Hunting has become a type of tourism which is designed to promote species conservation, benefit rural economies, and encourage more people to visit the area. It seems to be particularly popular in Arctic areas, such as Northern Canada, Alaska and Sweden, and in parts of Africa. Hunting tourism is also known as Consumptive Wildlife Tourism (CWT) (Lovelock 2008), as the animals are being directly interacted with (being shot or captured), rather than just observed. Although some tourists argue that it is a cultural experience, it remains a controversial issue as it is ethically ambivalent. The biggest opponents to it are animal rights and welfare organisations. The purpose of this post is to examine whether CWT or hunting tourism can be considered a form of conservation.
It can be a form of conservation
In the Canadian Arctic, the polar bears’ land became governmentally protected as hunting tourism became a popular form of conservation. The Canadian government passed an act in 1970 allowing indigenous people to continue hunting polar bears and additionally allowed it to become a Native-guided tourist sport (Freeman and Wenzel 2006). This decision was economically beneficial for both government and the locals, as profit was made from the tourists, which provided more jobs for the locals, and more meat could be sold. It also enabled the natives to hold onto their traditional culture, as they utilised dog sleds and their psychic abilities which was necessary for a successful hunt (Foote and Wenzel 2008:120). Ultimately, the results of Freeman and Wenzel’s study showed that due to the natives’ extensive knowledge of polar bear ecology, the population had not been depleted, leading to the conclusion that polar bear conservation hunting was a success. However it is necessary to note that this may change over an extended period of time as people are interfering with the bears’ natural environment (see Derocher and Stirling 1992). This is not just the case for polar bear hunting; economic benefits with no species depletion can also be seen in Zambia (Lewis and Alpert 1997).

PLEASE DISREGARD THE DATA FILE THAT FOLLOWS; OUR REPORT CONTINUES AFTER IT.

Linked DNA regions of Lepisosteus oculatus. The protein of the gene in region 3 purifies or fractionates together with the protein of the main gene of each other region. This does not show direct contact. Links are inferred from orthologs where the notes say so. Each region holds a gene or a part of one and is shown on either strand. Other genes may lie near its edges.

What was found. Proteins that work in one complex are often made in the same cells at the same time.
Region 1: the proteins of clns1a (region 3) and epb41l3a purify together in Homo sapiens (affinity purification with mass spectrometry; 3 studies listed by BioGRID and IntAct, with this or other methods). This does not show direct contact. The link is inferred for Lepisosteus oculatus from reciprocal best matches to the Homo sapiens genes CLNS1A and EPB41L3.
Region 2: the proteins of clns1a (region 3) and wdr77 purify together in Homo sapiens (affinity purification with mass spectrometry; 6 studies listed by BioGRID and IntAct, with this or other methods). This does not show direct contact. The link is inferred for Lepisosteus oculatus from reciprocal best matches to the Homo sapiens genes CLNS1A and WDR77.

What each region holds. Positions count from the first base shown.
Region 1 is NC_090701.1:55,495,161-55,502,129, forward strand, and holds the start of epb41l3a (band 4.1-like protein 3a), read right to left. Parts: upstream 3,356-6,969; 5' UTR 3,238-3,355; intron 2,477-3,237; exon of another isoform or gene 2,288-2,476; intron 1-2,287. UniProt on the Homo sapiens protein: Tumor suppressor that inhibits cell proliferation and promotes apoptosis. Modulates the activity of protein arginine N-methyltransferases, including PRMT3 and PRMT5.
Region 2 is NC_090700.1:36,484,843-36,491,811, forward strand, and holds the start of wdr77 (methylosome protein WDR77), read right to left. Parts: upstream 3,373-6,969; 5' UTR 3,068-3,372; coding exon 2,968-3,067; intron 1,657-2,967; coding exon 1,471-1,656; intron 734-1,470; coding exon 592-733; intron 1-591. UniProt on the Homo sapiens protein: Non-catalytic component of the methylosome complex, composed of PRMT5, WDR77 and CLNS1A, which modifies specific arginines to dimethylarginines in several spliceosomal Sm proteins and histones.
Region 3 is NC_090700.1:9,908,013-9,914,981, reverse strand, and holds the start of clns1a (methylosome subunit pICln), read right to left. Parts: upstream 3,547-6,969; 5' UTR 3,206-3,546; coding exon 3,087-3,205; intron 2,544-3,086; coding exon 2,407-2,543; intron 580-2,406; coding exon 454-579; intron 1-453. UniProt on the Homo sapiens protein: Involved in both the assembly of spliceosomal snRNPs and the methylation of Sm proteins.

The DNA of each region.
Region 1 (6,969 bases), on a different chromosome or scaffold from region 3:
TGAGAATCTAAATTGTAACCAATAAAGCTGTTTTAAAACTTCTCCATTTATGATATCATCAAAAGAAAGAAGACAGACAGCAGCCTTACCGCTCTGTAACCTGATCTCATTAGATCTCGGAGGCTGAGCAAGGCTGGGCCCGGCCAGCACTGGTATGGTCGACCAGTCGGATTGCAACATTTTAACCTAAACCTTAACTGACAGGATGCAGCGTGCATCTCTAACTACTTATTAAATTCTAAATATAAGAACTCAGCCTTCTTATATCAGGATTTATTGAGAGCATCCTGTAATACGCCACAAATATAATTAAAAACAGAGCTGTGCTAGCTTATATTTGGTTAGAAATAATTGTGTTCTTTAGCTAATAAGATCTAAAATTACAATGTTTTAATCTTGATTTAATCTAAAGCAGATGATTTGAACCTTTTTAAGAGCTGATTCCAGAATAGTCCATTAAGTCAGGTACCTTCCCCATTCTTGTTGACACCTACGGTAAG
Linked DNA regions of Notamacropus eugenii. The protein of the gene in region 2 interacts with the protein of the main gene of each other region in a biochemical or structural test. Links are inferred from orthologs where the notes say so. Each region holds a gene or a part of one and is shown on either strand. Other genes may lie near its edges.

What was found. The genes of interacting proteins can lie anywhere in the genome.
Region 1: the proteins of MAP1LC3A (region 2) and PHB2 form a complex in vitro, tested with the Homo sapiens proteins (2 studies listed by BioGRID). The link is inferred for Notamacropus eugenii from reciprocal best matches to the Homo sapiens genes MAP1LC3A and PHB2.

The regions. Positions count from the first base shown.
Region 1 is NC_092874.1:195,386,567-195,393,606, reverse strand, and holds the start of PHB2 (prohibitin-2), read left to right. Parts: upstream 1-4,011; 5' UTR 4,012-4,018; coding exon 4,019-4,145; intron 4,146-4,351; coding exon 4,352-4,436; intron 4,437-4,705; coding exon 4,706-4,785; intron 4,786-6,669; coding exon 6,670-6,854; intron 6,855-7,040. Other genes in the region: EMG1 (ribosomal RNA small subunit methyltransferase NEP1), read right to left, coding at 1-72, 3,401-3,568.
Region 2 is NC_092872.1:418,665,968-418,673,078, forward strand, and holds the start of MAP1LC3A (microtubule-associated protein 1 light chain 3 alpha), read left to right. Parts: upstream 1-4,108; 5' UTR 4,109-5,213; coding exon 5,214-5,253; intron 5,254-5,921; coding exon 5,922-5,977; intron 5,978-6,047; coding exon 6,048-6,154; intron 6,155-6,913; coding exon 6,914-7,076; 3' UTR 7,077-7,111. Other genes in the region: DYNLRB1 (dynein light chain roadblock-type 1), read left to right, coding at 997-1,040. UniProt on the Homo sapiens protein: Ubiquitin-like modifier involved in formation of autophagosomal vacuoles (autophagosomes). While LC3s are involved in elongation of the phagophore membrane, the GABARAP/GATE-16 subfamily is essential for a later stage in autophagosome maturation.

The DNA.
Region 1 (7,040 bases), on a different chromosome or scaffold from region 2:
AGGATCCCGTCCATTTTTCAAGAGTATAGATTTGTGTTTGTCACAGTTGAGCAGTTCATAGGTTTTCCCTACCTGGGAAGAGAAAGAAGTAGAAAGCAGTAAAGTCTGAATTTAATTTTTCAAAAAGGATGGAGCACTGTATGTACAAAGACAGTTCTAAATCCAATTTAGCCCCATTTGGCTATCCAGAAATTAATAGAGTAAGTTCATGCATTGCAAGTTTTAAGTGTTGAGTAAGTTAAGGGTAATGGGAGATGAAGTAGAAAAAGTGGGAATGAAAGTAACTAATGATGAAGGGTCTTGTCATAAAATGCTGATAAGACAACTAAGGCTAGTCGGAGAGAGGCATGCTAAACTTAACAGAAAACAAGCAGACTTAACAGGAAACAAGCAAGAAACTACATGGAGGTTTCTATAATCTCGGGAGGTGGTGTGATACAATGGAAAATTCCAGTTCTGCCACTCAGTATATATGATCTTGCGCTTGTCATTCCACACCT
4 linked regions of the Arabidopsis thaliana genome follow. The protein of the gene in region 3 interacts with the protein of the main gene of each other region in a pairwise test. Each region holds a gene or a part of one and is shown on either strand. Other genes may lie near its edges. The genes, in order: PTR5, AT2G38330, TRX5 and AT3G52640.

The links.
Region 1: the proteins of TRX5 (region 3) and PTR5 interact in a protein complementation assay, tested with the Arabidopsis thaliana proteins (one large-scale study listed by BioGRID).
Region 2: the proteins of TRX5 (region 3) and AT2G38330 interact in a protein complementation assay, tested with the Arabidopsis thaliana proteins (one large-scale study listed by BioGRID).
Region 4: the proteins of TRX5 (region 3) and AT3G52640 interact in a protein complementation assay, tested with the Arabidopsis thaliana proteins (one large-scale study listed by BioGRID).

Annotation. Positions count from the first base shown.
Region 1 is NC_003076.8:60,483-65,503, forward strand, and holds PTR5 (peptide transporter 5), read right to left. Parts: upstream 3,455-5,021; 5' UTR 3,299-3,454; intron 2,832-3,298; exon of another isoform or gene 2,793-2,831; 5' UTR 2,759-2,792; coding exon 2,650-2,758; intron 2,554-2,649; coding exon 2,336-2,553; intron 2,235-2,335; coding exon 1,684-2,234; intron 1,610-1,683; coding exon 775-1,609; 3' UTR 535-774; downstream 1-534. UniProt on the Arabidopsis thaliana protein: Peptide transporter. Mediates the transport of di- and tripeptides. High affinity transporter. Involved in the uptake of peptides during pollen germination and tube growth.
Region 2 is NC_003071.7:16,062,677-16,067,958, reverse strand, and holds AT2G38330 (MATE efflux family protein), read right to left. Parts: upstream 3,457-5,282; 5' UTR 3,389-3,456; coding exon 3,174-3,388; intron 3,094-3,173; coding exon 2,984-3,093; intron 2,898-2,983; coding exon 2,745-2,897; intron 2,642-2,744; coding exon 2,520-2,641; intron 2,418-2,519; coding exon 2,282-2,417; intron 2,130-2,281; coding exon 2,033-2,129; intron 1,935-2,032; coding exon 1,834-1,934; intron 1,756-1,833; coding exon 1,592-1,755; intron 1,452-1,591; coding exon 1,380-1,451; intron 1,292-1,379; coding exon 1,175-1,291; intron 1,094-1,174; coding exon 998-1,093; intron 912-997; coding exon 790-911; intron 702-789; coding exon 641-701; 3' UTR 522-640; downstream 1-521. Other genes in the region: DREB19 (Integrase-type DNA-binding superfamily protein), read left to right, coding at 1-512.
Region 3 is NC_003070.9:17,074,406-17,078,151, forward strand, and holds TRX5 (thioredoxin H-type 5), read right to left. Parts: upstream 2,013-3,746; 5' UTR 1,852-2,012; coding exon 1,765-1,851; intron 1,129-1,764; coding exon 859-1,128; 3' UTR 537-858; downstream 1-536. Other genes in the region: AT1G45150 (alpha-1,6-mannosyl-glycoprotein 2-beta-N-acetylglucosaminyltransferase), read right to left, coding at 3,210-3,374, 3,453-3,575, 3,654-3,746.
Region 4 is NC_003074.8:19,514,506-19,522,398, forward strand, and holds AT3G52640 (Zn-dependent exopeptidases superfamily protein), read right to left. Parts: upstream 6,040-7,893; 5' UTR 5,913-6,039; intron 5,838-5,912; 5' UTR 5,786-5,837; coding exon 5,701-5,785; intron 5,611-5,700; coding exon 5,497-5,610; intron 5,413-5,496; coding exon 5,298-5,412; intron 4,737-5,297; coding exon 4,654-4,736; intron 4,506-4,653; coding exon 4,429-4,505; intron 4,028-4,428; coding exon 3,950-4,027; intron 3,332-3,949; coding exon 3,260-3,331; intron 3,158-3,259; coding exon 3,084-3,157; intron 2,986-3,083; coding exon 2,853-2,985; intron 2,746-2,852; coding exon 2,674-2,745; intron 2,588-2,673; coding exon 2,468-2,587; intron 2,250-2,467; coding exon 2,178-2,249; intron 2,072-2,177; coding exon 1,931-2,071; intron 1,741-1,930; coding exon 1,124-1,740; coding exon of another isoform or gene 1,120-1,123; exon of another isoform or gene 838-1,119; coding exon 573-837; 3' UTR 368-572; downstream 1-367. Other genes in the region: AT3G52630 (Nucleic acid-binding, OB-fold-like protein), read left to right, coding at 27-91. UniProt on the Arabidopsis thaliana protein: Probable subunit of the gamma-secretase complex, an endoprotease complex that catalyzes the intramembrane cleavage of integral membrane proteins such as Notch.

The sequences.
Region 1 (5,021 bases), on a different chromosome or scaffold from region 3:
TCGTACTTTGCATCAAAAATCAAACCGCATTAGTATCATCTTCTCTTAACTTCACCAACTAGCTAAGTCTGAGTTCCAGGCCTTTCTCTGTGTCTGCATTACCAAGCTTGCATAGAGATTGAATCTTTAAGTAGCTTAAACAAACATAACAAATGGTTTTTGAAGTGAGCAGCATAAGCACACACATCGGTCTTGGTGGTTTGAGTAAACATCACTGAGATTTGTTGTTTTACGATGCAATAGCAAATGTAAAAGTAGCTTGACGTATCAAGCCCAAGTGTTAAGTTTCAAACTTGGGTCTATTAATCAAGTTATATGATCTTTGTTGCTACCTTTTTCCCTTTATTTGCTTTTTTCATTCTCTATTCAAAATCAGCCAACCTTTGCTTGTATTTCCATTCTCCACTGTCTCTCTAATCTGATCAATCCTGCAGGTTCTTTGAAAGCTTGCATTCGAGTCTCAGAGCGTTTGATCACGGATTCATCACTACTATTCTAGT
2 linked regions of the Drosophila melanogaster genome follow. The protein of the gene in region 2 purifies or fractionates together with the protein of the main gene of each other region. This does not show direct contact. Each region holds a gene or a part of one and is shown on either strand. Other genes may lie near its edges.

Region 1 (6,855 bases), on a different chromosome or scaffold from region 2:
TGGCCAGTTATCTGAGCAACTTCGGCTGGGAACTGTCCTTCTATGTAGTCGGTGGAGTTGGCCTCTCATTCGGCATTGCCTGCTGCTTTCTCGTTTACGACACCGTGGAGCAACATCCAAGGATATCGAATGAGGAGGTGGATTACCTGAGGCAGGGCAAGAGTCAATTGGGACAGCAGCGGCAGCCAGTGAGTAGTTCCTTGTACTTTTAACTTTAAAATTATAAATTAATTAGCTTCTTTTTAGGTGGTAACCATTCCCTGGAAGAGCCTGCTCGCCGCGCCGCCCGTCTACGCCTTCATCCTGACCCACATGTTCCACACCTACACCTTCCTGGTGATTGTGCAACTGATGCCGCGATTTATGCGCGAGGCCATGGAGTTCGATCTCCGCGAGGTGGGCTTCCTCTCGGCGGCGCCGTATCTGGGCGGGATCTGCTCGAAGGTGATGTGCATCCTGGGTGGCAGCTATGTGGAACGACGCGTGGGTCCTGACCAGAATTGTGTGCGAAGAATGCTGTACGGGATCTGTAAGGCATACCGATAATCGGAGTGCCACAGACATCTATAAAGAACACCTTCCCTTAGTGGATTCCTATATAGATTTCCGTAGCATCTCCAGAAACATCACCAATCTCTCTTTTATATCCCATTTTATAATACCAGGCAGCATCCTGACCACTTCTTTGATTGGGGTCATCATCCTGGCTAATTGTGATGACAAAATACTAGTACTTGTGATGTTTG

As it has already been touched upon, hunting tourism is not only used as a way to protect endangered species, but it is also beneficial for local economies. In Northern Sweden, the landscape is sparsely populated and consumptive hunting has benefited the locals economically and culturally (Willebrand 2009:210). Traditionally hunting tourism was criticised because people felt it was an unnecessary use of resources. And whilst there are still people sceptical of it, the younger generations tend to believe that an increase in hunting tourism is necessary in order to keep younger people in the community employed (2009:214). Moreover, among the tourism sectors in Southern Africa, wildlife hunting has contributed greatly to the economy, and it has ensured that the surrounding landscape is being protected (Novelli et al 2006:76). The hunting is regulated and takes place in a controlled environment, which suggests that the species populations are being carefully monitored. Often in these cases, non-consumptive tourism (wildlife watching) occurs alongside hunting tourism for maximum profits. Finally, the economic cost of some species mean that population control is a necessary concept to introduce. In Norway, the number of moose in certain areas are problematic to the extent that they have become to be perceived as a pest as they are causing road accidents and destroying human-controlled pine forests (Storaas et al 2001). In these cases, hunting the moose is economically beneficial for the locals as it helps prevent the moose from destroying other parts of the economy.